Downtowns and parking issues always seem to go hand in hand. It’s not just Kent, it’s everywhere I’ve ever worked or even traveled to for that matter. What makes downtowns feel like a breath of fresh air for consumers is the charm and unique setting created by decades old buildings, streets and alleys that were not designed to maximize the parking experience. Instead of big box retail and malls with acres of asphalt parking spread out in front of the buildings, downtowns give you an entirely different, and more personalized, shopping experience.
The price of that unique experience also tends to lead to a bit more of a hunt for parking. Malls didn’t lay miles of pavement around a building for the fun of it; they knew that Americans love their cars and consumers valued convenience above all else. In contrast, downtowns were spaces designed to create a vibrant, dynamic and aesthetically pleasing shopping experience first; parking was secondary.
The challenge today is consumers seem to expect both the personalized shopping experience of downtowns with the convenience of mall style parking. This is the tension of most downtown retailers. Customers want their cake and be able to eat it too. The days of a downtown parker walking a block after parking seem to be gone. People want ready made spaces right in front of where they want to go because that’s what they get in strip malls.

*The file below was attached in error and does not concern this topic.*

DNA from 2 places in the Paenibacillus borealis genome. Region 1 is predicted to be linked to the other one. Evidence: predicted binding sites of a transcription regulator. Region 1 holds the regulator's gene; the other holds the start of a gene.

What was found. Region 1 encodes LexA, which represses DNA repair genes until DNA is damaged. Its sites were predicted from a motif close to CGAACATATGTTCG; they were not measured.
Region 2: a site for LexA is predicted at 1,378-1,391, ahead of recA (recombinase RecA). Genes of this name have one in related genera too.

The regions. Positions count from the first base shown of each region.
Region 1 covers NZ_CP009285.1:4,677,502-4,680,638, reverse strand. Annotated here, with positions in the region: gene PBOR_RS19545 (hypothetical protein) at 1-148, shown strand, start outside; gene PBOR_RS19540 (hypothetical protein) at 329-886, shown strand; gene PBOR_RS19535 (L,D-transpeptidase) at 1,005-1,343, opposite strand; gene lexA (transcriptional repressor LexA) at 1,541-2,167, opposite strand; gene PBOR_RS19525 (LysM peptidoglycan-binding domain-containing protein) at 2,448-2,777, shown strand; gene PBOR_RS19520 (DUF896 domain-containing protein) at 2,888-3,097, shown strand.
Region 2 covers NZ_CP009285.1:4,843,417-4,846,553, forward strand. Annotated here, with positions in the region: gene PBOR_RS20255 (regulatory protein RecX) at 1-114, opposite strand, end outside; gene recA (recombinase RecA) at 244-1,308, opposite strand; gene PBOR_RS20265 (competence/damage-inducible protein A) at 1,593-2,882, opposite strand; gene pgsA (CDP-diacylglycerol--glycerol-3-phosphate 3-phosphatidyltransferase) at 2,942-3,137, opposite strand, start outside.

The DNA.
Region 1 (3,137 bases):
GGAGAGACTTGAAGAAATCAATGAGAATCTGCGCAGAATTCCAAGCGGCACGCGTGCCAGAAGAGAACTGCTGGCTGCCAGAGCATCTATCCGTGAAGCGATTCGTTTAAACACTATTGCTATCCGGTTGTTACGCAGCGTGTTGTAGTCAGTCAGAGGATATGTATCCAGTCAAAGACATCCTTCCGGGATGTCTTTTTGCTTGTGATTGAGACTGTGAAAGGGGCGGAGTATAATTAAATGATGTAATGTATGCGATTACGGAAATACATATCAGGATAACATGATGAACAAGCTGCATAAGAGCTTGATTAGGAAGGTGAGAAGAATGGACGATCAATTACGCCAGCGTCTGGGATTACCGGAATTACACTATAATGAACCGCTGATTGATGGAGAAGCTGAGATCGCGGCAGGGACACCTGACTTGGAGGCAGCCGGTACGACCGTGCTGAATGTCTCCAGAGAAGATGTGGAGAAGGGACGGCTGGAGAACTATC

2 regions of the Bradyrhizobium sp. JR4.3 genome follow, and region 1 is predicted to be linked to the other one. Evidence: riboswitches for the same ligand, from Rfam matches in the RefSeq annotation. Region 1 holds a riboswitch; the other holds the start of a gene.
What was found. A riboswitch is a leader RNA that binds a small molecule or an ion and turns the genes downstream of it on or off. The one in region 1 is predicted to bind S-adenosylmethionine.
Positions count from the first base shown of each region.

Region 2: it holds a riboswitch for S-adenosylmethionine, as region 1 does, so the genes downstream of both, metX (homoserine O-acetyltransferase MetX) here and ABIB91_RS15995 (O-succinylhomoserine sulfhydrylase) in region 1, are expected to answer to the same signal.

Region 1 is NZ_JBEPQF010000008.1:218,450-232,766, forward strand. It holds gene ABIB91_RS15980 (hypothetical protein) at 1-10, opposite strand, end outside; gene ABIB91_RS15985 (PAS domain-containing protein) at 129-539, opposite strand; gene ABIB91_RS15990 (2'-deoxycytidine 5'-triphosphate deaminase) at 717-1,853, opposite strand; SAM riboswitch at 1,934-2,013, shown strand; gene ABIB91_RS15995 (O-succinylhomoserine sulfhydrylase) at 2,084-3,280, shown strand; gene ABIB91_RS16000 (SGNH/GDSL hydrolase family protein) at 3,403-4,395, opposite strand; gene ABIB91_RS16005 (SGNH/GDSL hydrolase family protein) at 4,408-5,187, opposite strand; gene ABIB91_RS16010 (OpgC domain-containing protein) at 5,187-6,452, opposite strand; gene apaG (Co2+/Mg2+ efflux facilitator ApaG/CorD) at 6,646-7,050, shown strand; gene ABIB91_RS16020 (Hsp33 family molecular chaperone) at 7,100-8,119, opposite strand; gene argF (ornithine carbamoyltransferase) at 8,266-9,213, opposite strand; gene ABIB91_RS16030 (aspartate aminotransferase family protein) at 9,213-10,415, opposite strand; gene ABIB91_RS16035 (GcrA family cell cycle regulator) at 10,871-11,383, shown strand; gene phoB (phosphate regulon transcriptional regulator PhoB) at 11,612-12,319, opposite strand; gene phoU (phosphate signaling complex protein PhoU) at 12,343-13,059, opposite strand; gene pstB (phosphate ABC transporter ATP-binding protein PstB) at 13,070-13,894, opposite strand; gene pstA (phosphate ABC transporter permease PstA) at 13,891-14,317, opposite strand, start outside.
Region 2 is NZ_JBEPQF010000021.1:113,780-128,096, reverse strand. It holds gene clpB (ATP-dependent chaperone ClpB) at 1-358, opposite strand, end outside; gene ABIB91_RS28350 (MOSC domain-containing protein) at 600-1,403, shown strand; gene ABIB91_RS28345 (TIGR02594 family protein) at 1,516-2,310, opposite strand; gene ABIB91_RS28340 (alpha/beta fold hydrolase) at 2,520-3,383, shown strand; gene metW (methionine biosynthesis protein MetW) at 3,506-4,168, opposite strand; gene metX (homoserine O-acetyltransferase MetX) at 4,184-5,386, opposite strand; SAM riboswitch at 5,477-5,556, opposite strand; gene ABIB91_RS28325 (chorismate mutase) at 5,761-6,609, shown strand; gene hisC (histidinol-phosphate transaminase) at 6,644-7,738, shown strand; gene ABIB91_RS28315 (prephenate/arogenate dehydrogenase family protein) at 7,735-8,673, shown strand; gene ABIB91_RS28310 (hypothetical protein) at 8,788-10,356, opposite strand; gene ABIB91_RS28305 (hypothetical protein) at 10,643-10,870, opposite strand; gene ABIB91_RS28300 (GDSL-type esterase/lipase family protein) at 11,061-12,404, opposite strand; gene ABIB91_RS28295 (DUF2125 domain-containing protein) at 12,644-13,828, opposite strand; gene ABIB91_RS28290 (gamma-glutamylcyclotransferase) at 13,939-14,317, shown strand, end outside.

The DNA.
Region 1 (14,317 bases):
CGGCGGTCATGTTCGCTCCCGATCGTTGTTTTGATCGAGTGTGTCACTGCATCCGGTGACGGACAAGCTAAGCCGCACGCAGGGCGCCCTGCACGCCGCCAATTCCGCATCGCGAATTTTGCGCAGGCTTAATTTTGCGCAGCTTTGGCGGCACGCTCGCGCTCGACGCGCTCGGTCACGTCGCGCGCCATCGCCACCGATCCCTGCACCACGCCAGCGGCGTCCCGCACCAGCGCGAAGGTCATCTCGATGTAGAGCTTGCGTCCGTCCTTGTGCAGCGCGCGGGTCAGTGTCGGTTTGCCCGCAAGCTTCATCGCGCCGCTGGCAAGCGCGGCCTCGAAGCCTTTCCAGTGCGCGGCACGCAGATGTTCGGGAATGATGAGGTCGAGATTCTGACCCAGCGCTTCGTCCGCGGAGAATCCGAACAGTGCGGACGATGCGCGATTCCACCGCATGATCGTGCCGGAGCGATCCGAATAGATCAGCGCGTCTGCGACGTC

Retrofitting mall style parking into historic downtowns like Kent is tough. It takes finding enough land to build a parking garage on, which in downtowns comes at a premium and usually requires negotiating with many different owners who don’t usually want to sell. And it’s expensive, averaging around $10,000 per parking space. Plus it has to not look like some giant concrete structure just landed in the middle of downtown with no connectivity with the look and feel of downtown. All of these things add up to a real challenge in Kent’s downtown.
I understand that at different times Kent has looked at possible downtown parking structures. Even today, the city is talking with the developer for the proposed Downtown Village project about parking garage issues. So I do expect more parking to be available in the next couple of years.
In the meantime, we do what we can with what we’ve got. I was not in Kent when the decision was originally made to put parking on the bridge downtown but despite the initial resistance to the concept, the neutral observer in me says it seems to be working. I’ve started recording the number of cars parked on the bridge every time I go downtown and so far I’m averaging 3-4, and that covers weekends, daytime and nighttime. To me the best measure of whether parking works is whether people use it and in this case people are.
I have asked the city engineer to look at the safety barrels and see if he could come up with something that is more consistent with the look and feel of an historic downtown but still protects the public. The rendering below is what I asked him to see if he could make happen. I can’t make any promises given our finances but at least we’re trying to see if we can do better.